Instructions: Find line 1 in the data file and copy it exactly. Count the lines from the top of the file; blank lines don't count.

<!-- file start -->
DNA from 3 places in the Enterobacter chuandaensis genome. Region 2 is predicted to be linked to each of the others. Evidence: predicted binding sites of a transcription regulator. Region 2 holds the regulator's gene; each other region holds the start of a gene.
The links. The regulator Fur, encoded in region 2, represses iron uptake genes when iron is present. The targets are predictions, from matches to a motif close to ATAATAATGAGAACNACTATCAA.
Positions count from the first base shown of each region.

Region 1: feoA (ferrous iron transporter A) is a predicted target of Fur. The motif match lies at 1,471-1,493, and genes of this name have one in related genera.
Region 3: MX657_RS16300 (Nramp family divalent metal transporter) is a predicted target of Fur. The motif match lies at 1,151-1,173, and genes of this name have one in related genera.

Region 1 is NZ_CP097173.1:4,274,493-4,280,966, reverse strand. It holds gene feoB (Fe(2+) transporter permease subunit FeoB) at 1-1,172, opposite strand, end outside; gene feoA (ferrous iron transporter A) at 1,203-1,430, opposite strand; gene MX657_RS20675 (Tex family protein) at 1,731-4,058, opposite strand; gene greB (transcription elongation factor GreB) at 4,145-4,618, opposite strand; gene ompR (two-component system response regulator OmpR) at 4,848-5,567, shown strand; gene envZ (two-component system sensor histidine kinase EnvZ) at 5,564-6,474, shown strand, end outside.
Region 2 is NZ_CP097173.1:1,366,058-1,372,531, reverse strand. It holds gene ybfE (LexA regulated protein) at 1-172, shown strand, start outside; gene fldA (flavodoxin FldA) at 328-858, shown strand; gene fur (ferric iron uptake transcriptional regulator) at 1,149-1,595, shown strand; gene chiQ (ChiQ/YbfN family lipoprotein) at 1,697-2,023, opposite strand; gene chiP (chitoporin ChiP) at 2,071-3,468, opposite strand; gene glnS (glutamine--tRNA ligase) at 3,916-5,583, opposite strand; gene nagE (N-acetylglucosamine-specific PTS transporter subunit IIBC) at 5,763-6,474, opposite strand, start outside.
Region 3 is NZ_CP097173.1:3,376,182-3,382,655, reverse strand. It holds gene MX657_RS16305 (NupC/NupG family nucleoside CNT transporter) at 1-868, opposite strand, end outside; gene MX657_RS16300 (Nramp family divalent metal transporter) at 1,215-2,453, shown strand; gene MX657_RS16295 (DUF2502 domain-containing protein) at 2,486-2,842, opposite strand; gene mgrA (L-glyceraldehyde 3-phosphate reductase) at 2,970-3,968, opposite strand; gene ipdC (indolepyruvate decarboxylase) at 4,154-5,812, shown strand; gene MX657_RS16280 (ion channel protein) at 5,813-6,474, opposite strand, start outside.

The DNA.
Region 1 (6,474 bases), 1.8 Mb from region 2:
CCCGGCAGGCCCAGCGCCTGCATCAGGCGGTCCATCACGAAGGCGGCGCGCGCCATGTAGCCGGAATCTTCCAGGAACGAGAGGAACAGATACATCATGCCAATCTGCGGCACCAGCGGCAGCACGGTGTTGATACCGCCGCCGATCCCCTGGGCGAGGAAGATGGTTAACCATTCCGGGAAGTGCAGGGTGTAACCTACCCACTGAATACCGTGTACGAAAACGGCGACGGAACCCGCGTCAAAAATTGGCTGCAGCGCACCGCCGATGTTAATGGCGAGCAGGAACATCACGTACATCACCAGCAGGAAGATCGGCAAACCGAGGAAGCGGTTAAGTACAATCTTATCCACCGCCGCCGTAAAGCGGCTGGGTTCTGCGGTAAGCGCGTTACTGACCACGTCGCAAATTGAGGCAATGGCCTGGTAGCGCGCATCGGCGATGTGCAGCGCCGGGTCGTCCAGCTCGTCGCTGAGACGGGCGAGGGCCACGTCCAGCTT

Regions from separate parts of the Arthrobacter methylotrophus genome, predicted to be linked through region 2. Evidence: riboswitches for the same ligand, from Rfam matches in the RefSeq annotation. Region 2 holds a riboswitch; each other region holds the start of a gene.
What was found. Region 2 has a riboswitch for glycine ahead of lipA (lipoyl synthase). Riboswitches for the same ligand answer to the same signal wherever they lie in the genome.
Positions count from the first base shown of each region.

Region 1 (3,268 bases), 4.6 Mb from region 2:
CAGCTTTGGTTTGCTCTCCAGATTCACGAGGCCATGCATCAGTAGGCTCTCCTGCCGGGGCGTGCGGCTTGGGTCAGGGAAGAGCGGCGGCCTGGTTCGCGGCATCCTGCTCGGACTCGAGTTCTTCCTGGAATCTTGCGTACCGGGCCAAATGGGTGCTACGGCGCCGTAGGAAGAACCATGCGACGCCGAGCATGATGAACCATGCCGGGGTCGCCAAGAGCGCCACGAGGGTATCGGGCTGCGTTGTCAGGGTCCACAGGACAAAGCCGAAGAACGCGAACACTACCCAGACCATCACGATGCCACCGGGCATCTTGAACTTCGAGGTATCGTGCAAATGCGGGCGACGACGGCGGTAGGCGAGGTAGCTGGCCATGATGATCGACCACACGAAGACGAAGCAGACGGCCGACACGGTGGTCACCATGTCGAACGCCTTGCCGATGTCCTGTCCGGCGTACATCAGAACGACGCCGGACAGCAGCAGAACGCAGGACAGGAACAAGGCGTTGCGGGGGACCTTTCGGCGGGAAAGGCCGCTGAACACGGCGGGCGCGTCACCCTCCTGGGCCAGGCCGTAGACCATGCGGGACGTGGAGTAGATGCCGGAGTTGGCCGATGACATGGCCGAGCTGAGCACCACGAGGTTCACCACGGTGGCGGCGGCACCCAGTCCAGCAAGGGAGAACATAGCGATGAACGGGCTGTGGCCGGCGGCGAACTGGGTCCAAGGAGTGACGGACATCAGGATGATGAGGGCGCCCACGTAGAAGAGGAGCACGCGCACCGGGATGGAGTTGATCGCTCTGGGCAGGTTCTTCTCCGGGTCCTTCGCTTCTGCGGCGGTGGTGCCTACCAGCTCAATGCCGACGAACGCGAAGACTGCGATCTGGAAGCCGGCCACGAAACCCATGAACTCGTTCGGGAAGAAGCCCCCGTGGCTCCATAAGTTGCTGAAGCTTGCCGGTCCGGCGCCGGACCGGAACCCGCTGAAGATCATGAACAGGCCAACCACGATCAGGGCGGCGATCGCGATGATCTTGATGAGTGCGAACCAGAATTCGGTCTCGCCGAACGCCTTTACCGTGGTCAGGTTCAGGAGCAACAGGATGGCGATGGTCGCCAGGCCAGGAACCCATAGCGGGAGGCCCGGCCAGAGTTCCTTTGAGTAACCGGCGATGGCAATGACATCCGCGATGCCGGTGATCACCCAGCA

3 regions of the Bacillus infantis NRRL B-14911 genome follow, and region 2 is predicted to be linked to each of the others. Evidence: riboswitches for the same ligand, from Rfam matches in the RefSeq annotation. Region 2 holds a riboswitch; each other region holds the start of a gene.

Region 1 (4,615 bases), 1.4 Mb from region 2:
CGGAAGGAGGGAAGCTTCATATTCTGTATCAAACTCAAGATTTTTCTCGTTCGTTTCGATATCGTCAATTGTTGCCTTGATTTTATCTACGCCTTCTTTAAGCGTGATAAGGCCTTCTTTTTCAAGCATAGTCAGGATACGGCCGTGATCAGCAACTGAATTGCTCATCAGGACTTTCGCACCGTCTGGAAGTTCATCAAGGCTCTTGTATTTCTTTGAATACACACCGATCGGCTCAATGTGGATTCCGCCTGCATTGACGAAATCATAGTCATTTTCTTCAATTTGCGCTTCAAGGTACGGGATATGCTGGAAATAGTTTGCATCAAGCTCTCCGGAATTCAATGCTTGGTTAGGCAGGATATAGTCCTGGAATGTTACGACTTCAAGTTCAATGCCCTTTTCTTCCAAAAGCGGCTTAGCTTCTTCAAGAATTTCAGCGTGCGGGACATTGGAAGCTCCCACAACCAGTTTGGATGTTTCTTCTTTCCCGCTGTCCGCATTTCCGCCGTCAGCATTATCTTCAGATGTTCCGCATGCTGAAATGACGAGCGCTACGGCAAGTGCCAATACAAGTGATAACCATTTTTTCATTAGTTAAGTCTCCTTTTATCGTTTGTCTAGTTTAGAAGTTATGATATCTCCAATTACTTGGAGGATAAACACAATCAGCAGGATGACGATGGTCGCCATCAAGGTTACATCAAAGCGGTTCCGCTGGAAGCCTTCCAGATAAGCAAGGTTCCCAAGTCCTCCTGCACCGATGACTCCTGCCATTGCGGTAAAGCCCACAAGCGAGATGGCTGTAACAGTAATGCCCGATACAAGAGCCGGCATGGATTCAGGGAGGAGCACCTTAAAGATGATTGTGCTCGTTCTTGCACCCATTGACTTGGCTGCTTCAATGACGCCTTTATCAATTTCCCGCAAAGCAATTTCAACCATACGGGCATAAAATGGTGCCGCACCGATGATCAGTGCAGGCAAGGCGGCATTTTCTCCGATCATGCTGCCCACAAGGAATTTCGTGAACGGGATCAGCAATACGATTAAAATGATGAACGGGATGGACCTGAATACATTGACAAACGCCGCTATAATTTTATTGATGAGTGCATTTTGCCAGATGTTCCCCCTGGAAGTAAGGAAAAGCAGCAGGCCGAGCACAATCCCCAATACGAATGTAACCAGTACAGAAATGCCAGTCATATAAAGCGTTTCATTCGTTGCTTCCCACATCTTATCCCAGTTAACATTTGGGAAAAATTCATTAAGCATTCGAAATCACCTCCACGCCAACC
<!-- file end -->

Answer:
DNA from 3 places in the Enterobacter chuandaensis genome. Region 2 is predicted to be linked to each of the others. Evidence: predicted binding sites of a transcription regulator. Region 2 holds the regulator's gene; each other region holds the start of a gene.